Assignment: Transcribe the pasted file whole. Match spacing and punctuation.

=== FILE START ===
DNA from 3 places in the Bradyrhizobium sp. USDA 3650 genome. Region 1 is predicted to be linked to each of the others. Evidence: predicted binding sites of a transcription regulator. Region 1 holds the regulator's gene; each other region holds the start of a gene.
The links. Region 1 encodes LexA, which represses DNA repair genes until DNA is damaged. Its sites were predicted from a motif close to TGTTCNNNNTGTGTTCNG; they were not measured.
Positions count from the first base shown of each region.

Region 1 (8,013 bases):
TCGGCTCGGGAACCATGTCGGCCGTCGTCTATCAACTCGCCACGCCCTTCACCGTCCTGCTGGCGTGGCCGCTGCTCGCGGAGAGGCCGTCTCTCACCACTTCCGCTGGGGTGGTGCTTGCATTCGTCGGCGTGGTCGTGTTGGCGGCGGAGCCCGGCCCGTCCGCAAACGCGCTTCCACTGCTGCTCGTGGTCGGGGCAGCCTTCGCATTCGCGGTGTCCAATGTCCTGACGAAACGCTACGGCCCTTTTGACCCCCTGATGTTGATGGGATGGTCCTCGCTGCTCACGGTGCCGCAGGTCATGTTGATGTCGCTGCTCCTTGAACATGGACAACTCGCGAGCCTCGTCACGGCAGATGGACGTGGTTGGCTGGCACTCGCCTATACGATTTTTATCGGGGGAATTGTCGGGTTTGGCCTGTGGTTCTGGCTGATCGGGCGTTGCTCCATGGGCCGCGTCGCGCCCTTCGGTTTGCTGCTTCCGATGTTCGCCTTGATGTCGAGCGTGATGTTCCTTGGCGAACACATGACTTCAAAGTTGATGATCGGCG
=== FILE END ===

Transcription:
DNA from 3 places in the Bradyrhizobium sp. USDA 3650 genome. Region 1 is predicted to be linked to each of the others. Evidence: predicted binding sites of a transcription regulator. Region 1 holds the regulator's gene; each other region holds the start of a gene.
The links. Region 1 encodes LexA, which represses DNA repair genes until DNA is damaged. Its sites were predicted from a motif close to TGTTCNNNNTGTGTTCNG; they were not measured.
Positions count from the first base shown of each region.

Region 1 (8,013 bases):
TCGGCTCGGGAACCATGTCGGCCGTCGTCTATCAACTCGCCACGCCCTTCACCGTCCTGCTGGCGTGGCCGCTGCTCGCGGAGAGGCCGTCTCTCACCACTTCCGCTGGGGTGGTGCTTGCATTCGTCGGCGTGGTCGTGTTGGCGGCGGAGCCCGGCCCGTCCGCAAACGCGCTTCCACTGCTGCTCGTGGTCGGGGCAGCCTTCGCATTCGCGGTGTCCAATGTCCTGACGAAACGCTACGGCCCTTTTGACCCCCTGATGTTGATGGGATGGTCCTCGCTGCTCACGGTGCCGCAGGTCATGTTGATGTCGCTGCTCCTTGAACATGGACAACTCGCGAGCCTCGTCACGGCAGATGGACGTGGTTGGCTGGCACTCGCCTATACGATTTTTATCGGGGGAATTGTCGGGTTTGGCCTGTGGTTCTGGCTGATCGGGCGTTGCTCCATGGGCCGCGTCGCGCCCTTCGGTTTGCTGCTTCCGATGTTCGCCTTGATGTCGAGCGTGATGTTCCTTGGCGAACACATGACTTCAAAGTTGATGATCGGCG